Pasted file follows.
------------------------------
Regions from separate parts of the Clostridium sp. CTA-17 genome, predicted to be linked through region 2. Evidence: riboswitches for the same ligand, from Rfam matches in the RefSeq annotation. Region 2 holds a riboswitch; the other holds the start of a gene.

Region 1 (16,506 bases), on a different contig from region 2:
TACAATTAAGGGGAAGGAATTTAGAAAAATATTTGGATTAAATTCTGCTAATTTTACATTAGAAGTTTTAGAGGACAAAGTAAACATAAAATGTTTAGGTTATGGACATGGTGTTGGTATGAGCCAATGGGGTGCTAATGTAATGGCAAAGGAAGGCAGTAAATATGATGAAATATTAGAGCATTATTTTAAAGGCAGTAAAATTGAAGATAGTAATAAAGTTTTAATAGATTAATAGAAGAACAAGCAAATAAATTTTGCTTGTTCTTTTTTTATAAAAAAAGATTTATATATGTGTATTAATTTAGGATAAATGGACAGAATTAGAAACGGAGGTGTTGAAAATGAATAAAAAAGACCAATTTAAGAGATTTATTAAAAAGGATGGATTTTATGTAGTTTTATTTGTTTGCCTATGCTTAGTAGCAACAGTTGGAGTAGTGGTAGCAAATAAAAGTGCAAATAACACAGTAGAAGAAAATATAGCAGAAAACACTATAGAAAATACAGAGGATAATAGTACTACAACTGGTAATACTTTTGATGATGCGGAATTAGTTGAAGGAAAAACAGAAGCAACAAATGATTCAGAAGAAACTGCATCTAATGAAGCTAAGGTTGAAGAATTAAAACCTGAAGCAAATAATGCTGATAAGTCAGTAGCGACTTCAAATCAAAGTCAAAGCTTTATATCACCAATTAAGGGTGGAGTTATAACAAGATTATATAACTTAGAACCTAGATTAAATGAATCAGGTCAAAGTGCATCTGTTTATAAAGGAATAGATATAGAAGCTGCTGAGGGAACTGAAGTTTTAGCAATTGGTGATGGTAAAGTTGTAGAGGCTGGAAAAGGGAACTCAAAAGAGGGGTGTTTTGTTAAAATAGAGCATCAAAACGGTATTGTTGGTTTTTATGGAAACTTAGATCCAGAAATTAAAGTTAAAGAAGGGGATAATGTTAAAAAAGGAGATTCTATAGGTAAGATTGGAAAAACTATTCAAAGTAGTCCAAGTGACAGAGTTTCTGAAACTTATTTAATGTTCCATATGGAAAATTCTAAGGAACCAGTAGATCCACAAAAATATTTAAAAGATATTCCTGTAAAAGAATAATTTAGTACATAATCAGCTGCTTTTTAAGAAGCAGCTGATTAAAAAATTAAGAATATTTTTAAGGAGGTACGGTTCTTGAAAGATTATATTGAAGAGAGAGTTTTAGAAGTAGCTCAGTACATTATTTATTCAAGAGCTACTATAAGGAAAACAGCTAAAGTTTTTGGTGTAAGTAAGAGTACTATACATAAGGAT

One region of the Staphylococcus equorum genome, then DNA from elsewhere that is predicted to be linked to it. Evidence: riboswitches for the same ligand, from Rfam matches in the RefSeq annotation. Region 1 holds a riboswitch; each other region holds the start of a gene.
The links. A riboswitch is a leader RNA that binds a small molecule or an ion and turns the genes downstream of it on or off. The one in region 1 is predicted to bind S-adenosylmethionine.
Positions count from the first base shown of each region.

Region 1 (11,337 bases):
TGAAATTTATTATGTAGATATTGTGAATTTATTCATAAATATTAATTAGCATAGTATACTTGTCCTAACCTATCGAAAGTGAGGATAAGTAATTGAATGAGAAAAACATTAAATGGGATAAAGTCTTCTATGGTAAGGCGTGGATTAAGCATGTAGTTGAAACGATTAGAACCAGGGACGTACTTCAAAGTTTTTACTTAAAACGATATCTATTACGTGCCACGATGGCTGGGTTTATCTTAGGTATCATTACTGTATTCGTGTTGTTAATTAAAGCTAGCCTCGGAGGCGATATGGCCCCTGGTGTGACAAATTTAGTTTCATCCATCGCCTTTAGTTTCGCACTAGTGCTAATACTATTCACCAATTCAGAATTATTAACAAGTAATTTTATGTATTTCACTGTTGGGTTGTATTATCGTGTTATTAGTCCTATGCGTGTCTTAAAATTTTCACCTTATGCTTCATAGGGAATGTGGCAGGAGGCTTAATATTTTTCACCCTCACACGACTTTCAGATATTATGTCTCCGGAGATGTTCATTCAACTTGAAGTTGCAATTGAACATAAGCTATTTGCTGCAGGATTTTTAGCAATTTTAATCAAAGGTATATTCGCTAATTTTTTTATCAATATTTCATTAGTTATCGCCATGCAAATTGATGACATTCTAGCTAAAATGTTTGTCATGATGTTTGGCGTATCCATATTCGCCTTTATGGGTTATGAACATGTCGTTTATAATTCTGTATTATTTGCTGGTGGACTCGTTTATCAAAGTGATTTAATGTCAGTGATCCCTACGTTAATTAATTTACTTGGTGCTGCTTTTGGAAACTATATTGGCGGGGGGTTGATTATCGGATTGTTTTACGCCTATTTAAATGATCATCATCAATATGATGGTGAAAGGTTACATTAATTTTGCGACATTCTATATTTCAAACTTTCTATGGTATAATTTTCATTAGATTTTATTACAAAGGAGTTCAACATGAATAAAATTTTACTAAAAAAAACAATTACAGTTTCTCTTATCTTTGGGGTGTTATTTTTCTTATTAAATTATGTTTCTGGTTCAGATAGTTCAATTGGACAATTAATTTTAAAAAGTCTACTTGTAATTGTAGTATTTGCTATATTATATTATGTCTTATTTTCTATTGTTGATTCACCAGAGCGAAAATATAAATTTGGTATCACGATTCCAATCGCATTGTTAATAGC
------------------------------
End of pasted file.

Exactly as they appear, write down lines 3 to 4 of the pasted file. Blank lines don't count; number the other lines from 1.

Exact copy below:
TACAATTAAGGGGAAGGAATTTAGAAAAATATTTGGATTAAATTCTGCTAATTTTACATTAGAAGTTTTAGAGGACAAAGTAAACATAAAATGTTTAGGTTATGGACATGGTGTTGGTATGAGCCAATGGGGTGCTAATGTAATGGCAAAGGAAGGCAGTAAATATGATGAAATATTAGAGCATTATTTTAAAGGCAGTAAAATTGAAGATAGTAATAAAGTTTTAATAGATTAATAGAAGAACAAGCAAATAAATTTTGCTTGTTCTTTTTTTATAAAAAAAGATTTATATATGTGTATTAATTTAGGATAAATGGACAGAATTAGAAACGGAGGTGTTGAAAATGAATAAAAAAGACCAATTTAAGAGATTTATTAAAAAGGATGGATTTTATGTAGTTTTATTTGTTTGCCTATGCTTAGTAGCAACAGTTGGAGTAGTGGTAGCAAATAAAAGTGCAAATAACACAGTAGAAGAAAATATAGCAGAAAACACTATAGAAAATACAGAGGATAATAGTACTACAACTGGTAATACTTTTGATGATGCGGAATTAGTTGAAGGAAAAACAGAAGCAACAAATGATTCAGAAGAAACTGCATCTAATGAAGCTAAGGTTGAAGAATTAAAACCTGAAGCAAATAATGCTGATAAGTCAGTAGCGACTTCAAATCAAAGTCAAAGCTTTATATCACCAATTAAGGGTGGAGTTATAACAAGATTATATAACTTAGAACCTAGATTAAATGAATCAGGTCAAAGTGCATCTGTTTATAAAGGAATAGATATAGAAGCTGCTGAGGGAACTGAAGTTTTAGCAATTGGTGATGGTAAAGTTGTAGAGGCTGGAAAAGGGAACTCAAAAGAGGGGTGTTTTGTTAAAATAGAGCATCAAAACGGTATTGTTGGTTTTTATGGAAACTTAGATCCAGAAATTAAAGTTAAAGAAGGGGATAATGTTAAAAAAGGAGATTCTATAGGTAAGATTGGAAAAACTATTCAAAGTAGTCCAAGTGACAGAGTTTCTGAAACTTATTTAATGTTCCATATGGAAAATTCTAAGGAACCAGTAGATCCACAAAAATATTTAAAAGATATTCCTGTAAAAGAATAATTTAGTACATAATCAGCTGCTTTTTAAGAAGCAGCTGATTAAAAAATTAAGAATATTTTTAAGGAGGTACGGTTCTTGAAAGATTATATTGAAGAGAGAGTTTTAGAAGTAGCTCAGTACATTATTTATTCAAGAGCTACTATAAGGAAAACAGCTAAAGTTTTTGGTGTAAGTAAGAGTACTATACATAAGGAT

One region of the Staphylococcus equorum genome, then DNA from elsewhere that is predicted to be linked to it. Evidence: riboswitches for the same ligand, from Rfam matches in the RefSeq annotation. Region 1 holds a riboswitch; each other region holds the start of a gene.